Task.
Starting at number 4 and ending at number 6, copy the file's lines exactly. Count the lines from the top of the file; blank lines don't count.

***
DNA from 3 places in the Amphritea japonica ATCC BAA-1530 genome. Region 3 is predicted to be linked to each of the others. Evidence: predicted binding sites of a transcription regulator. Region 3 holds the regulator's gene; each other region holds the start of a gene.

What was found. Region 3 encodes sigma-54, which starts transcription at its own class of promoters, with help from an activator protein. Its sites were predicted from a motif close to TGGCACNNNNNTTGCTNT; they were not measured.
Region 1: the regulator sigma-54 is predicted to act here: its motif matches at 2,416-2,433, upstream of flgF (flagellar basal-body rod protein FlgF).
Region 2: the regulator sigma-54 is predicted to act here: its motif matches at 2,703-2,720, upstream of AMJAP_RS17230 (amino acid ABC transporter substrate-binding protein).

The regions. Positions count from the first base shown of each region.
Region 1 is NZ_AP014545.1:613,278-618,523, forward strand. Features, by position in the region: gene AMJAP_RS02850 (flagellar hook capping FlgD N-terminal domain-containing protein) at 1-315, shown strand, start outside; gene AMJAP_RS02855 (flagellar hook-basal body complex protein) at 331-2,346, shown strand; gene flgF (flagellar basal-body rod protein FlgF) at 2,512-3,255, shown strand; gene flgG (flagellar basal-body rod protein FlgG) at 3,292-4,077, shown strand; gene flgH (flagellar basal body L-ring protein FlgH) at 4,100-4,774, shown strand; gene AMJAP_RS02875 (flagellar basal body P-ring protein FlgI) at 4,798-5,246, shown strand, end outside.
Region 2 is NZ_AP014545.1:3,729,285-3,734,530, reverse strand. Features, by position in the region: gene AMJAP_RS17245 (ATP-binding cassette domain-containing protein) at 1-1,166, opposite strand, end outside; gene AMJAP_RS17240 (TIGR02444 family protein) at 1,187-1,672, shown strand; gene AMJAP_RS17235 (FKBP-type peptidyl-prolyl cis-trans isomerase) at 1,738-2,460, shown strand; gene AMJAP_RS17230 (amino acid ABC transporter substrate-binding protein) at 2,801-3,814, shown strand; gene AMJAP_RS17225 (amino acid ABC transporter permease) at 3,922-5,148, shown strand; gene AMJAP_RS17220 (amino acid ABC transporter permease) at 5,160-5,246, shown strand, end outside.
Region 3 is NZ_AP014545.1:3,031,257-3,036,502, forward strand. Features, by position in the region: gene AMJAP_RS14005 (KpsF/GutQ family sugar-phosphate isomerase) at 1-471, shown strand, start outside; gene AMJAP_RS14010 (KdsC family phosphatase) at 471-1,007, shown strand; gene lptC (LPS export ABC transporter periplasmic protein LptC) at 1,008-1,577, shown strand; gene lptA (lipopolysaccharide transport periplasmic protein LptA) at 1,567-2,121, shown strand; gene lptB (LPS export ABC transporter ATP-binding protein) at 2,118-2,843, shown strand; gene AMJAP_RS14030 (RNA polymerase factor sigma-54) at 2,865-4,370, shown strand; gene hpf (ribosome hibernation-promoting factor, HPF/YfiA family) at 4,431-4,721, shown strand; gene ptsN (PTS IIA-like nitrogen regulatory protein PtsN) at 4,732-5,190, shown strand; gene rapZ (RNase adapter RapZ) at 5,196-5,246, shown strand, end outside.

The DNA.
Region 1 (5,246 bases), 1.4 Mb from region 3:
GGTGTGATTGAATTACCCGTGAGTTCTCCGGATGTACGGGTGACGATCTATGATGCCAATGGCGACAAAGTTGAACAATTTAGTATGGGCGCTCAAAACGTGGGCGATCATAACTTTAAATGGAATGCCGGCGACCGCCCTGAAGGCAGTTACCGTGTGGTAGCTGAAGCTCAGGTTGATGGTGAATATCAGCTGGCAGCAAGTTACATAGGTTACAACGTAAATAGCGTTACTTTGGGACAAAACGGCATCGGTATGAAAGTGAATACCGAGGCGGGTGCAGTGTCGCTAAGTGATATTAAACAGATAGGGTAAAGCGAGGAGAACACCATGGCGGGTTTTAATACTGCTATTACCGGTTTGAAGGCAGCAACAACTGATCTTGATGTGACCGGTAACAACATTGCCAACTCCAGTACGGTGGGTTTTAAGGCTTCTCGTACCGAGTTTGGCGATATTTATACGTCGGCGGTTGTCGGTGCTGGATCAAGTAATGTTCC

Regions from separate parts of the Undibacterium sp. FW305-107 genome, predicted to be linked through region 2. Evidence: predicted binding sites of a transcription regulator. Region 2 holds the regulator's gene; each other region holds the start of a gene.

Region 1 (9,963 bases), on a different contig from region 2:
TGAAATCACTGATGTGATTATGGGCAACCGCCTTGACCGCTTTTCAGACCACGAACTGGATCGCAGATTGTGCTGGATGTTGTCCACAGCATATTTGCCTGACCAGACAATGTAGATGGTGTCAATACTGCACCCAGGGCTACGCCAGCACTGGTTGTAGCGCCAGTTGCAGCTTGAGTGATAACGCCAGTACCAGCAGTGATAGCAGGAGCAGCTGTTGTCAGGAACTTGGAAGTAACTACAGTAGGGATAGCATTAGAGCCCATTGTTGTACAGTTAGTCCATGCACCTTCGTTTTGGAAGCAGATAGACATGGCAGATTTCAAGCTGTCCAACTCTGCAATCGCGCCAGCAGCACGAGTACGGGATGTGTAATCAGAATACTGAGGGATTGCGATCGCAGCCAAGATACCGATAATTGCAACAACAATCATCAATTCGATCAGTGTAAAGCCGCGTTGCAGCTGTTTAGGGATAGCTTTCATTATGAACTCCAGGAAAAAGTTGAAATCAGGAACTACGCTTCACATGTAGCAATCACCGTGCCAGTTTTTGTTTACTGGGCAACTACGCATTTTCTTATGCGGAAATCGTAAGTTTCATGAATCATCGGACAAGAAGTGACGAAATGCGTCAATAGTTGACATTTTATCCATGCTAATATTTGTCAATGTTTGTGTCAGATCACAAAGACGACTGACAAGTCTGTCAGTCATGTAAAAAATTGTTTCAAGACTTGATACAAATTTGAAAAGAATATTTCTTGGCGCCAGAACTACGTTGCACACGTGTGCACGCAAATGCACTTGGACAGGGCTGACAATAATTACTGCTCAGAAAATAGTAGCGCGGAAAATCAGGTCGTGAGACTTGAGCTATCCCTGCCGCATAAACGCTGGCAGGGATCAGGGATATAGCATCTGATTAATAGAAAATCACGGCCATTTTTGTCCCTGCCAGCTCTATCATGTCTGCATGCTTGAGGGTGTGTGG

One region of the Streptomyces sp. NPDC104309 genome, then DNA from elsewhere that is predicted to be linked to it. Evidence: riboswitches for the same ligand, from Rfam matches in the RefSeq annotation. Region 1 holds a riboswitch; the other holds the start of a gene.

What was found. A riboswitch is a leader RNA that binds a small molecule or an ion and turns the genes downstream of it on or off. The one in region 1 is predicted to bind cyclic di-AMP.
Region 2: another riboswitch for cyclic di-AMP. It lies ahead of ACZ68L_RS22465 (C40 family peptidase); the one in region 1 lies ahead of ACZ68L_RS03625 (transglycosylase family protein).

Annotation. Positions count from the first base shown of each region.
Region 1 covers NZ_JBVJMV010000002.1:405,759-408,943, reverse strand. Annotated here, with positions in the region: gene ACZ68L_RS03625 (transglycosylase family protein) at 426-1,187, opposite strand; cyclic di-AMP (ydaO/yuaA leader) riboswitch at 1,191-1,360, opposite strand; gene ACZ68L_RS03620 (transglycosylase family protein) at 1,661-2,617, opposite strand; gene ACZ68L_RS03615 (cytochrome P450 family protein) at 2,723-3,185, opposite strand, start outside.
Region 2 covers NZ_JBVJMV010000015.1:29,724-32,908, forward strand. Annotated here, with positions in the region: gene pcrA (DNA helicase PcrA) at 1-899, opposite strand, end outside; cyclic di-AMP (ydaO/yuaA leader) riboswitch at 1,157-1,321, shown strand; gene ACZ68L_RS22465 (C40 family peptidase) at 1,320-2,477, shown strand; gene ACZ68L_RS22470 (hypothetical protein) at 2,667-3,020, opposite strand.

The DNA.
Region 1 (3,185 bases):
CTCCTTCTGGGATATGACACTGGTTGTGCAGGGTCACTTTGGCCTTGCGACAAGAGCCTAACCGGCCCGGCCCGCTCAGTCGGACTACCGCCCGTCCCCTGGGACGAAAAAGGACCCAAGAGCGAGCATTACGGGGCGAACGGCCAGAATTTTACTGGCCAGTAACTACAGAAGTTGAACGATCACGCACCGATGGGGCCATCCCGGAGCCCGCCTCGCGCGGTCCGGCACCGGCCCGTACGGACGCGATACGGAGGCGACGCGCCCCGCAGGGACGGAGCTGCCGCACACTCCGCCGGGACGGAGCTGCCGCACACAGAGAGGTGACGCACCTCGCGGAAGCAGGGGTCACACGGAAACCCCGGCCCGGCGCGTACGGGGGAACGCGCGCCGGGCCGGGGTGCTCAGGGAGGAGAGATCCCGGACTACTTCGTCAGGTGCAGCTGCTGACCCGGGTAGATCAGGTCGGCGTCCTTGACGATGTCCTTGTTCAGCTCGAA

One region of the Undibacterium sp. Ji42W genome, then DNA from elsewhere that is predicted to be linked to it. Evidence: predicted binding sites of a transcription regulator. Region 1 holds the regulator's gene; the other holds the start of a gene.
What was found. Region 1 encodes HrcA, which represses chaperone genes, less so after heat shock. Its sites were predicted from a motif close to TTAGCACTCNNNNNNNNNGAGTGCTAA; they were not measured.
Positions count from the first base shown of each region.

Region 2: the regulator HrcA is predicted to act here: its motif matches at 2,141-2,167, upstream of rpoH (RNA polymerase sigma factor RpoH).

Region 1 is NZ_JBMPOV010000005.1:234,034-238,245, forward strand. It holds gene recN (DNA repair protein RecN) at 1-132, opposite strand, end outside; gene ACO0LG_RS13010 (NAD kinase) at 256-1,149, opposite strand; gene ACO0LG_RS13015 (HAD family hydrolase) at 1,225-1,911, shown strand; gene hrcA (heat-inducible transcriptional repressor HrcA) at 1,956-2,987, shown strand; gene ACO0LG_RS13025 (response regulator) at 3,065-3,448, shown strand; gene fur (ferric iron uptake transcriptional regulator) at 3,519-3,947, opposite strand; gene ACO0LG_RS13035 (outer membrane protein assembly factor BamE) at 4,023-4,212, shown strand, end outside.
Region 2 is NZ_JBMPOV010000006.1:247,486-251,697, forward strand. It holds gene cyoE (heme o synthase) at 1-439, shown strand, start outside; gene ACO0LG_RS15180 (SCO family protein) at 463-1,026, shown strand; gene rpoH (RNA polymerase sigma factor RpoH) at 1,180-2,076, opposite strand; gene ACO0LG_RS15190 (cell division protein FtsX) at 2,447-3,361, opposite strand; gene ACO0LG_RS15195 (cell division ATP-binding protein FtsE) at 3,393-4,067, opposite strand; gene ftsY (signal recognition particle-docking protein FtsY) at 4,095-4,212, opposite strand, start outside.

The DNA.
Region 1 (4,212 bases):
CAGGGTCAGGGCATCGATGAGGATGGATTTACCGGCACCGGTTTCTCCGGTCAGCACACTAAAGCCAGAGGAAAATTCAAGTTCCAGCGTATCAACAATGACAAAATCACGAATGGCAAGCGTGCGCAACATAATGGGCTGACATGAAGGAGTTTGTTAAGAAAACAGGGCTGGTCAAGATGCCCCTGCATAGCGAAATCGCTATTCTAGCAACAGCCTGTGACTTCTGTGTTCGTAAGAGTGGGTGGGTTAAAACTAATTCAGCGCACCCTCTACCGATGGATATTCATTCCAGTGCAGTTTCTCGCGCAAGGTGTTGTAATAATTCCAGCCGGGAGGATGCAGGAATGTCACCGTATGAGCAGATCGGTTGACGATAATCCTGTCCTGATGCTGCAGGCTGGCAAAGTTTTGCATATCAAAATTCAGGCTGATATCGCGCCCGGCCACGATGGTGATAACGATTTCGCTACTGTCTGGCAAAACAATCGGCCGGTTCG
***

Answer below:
Region 2: the regulator sigma-54 is predicted to act here: its motif matches at 2,703-2,720, upstream of AMJAP_RS17230 (amino acid ABC transporter substrate-binding protein).

The regions. Positions count from the first base shown of each region.
Region 1 is NZ_AP014545.1:613,278-618,523, forward strand. Features, by position in the region: gene AMJAP_RS02850 (flagellar hook capping FlgD N-terminal domain-containing protein) at 1-315, shown strand, start outside; gene AMJAP_RS02855 (flagellar hook-basal body complex protein) at 331-2,346, shown strand; gene flgF (flagellar basal-body rod protein FlgF) at 2,512-3,255, shown strand; gene flgG (flagellar basal-body rod protein FlgG) at 3,292-4,077, shown strand; gene flgH (flagellar basal body L-ring protein FlgH) at 4,100-4,774, shown strand; gene AMJAP_RS02875 (flagellar basal body P-ring protein FlgI) at 4,798-5,246, shown strand, end outside.